The rooms making up the apartment on the first floor of the Palazzo, were used by the Conservators, or magistrates, for activities connected to their office; they therefore form a single entity, both as regards their function and their ornamental features. The rooms were also used for Public and Private Council meetings.
The rich decoration of these reception rooms (frescoes, stuccoes, carved ceilings and doors, tapestries) has as its main theme the history of Ancient Rome, from its foundation to the Republican Age.
The earliest cycle of frescoes goes back to the beginning of the XVI century.
The main floor of the Palace houses the Ceremonial Rooms of the Conservators, also known as the Apartment.
They are the oldest part of the Palace: some rooms preserve parts of the series of frescoes painted at the beginning of the XVI century, whereas the decorations of the other rooms were renewed after Michelangelo’s renovation.
The whole decoration of the Apartment, though it was painted separately and subsequently, present a uniform appearance dedicated to the extolling and memory of the virtues and value of the Ancients.
Some ancient bronze sculptures were also installed in these rooms: they were presented by Pope Sixtus IV to the Roman people due to their symbolic value, in memory of the greatness of Rome which the papal government intended to renew.
The donation of the Sistine bronzes is considered to be the foundation of Capitoline Museums, since then several works of art, sculpture and paintings of value, were collected in the Capitol.
Hall of the Horatii and Curiatii
Conservators' Apartment - Hall of the Horatii and Curiatii
The fresco decoration of this large room was carried out by Cavalier d'Arpino (Giuseppe Cesari) at the end XVI century and the beginning of the XVII century.
Originally conceived as tapestries to be hung along the walls, these frescoes portray historical episodes of Ancient Rome, which also inspire the monochrome medallions below.
Two monumental statues of popes face each other on the two smaller sides of the room: the one portraying Urban VIII is in marble and was carried out by Bernini and his pupils, while the bronze statue of Innocent X is the work of Algardi.
The Great hall, also known as the Horatii and Curatii Room for the subject of one of the frescoes, was used for the public hearings of the Council.
A prominent figure in Roman Mannerism, Giuseppe Cesari, also known as Cavalier d'Arpino (1568-1640), was appointed in 1595 to decorate the room.
The work was expected to be finished for the Jubilee of 1600, but in 1613 only the first three scenes were completed. After a break of more than twenty years the work was finished in 1640.
This cycle of frescoes illustrates some episodes of the history of Rome as told by Titus Livius. The scenes depict a series of fake tapestries, wrapped with painted festoons of fruit and flowers, lustral vases and trophies of arms. There is also a fake marble decoration by Cesare Rossetti that runs along the lower parts of the walls with monochrome medallions which depict historical events.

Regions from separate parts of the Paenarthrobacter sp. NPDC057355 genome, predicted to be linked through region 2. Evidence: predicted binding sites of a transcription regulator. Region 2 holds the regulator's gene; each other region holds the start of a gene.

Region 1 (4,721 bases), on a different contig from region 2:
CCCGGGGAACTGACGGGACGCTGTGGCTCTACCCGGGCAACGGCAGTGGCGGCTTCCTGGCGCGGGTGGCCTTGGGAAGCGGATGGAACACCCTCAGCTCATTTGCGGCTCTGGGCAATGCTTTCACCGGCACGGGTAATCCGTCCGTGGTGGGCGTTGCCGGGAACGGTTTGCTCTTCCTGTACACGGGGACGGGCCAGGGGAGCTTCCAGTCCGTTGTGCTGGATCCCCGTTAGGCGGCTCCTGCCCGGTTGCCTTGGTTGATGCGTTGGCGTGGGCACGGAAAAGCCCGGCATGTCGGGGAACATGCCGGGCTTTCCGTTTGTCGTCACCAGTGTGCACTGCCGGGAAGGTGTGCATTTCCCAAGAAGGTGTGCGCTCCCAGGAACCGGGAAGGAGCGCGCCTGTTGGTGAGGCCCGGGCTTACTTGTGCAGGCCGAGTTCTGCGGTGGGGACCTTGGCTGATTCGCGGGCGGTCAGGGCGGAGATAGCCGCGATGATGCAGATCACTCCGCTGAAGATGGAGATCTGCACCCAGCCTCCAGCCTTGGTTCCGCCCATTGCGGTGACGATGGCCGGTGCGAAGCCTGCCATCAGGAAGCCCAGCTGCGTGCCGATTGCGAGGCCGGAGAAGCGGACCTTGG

In order of execution, the cycle begins with:
Finding of the She-wolf with Romolus and Remus (1596): along the banks of the Tiber, under a fig tree, Faustulus discovers the she-wolf suckling Romulus and Remus. The representation of the she-wolf clearly alludes to the Capitoline Wolf, which is exhibited in the museum and is the symbol of the city.
Battle of Tullus Hostilius against the Veientes and the Fidenates (1597-1601): the fresco depicts a scene of the expansionist war fought by the Romans against neighbouring cities in the times of Tullus Hostilius, third king of Rome.
Battle between Horatii and Curiatii (1612-1613): an episode of the war Rome fought against the neighbouring city of Alba Longa, which resulted in the duel between the Romans, the Horatii brothers, and the Curatii brothers of Alba Longa. The contending armies witness the final scene of the duel, when the last of the Horatii is about to defeat the last of his opponents.
Rape of the Sabine Women (1635-1636): in the foreground, a group of Sabine women abducted by the Romans to populate their newly built city. The fresco was completed twenty years later and it shares a quicker and sketchier painting technique with the last two scenes, in the late manner of Cavalier d’Arpino.
Numa Pompilius Instituting the Cult of the Vestals (1636-1638): against an architectural backdrop, the Vestals keep the sacred fire that burns on the altar.
Romulus traces the boundaries of Rome (1638-1639): the legendary founding of Rome, Romulus marks out the boundaries of the city by tracing a furrow with a plow.
The carved and engraved wooden doors that illustrate the mythical founding of Rome were made in 1643 by Giovan Battista Olivieri and Giovanni Maria Giorgetti.
On the short side of the hall there are two honorary statues of Popes commissioned by the Conservators: the first, in marble, was sculpted by Gian Lorenzo Bernini between 1635 and 1640 and portrays Pope Urban VIII Barberini (1623-1644); the second statue, in bronze, was sculpted between 1645 and 1650 by the Alessandro Algardi, and it portrays Pope Innocent X Pamphilj (1644-1655).